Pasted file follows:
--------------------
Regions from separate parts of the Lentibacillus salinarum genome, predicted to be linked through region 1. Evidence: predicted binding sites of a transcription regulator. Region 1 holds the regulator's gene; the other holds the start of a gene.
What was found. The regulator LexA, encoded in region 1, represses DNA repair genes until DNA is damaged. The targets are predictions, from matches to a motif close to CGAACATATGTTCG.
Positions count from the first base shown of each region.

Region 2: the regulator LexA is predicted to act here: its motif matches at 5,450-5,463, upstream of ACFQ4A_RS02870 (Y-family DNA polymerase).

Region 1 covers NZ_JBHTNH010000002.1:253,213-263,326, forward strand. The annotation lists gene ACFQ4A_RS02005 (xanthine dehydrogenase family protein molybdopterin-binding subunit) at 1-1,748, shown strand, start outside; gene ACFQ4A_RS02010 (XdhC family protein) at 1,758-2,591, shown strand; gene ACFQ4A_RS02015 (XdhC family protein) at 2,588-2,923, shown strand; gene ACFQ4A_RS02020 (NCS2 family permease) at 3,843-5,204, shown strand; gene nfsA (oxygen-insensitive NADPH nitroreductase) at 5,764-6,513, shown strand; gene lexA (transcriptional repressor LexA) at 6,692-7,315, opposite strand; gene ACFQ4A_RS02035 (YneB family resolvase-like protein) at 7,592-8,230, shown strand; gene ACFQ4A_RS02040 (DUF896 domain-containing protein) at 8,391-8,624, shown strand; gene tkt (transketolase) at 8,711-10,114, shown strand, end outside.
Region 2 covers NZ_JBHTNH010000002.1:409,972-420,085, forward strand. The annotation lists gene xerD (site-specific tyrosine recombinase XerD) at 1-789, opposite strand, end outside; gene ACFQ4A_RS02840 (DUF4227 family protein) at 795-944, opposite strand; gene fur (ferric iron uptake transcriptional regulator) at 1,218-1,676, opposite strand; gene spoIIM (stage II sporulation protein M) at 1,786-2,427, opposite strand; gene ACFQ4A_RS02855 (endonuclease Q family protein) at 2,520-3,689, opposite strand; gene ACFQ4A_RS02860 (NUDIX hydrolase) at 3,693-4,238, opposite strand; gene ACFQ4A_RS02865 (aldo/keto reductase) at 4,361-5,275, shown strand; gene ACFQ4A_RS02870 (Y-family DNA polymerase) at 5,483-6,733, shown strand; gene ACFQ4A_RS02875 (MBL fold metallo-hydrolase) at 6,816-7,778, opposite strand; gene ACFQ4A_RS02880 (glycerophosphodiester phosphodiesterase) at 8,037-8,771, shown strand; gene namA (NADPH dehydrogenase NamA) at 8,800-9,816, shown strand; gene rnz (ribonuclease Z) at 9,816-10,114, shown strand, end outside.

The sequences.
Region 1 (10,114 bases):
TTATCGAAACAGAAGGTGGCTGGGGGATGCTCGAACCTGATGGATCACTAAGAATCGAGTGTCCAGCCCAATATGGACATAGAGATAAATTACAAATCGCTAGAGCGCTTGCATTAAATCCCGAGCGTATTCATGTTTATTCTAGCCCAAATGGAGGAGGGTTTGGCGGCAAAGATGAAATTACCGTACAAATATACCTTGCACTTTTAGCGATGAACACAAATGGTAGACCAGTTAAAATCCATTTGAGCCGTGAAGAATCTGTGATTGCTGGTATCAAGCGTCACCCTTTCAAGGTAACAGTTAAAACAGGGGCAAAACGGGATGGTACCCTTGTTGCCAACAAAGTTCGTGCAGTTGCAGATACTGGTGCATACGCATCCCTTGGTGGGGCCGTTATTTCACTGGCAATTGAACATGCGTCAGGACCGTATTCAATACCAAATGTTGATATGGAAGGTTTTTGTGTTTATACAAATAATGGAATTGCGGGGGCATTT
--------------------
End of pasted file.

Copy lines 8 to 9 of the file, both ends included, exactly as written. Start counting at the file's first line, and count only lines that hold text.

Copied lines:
Region 1 (10,114 bases):
TTATCGAAACAGAAGGTGGCTGGGGGATGCTCGAACCTGATGGATCACTAAGAATCGAGTGTCCAGCCCAATATGGACATAGAGATAAATTACAAATCGCTAGAGCGCTTGCATTAAATCCCGAGCGTATTCATGTTTATTCTAGCCCAAATGGAGGAGGGTTTGGCGGCAAAGATGAAATTACCGTACAAATATACCTTGCACTTTTAGCGATGAACACAAATGGTAGACCAGTTAAAATCCATTTGAGCCGTGAAGAATCTGTGATTGCTGGTATCAAGCGTCACCCTTTCAAGGTAACAGTTAAAACAGGGGCAAAACGGGATGGTACCCTTGTTGCCAACAAAGTTCGTGCAGTTGCAGATACTGGTGCATACGCATCCCTTGGTGGGGCCGTTATTTCACTGGCAATTGAACATGCGTCAGGACCGTATTCAATACCAAATGTTGATATGGAAGGTTTTTGTGTTTATACAAATAATGGAATTGCGGGGGCATTT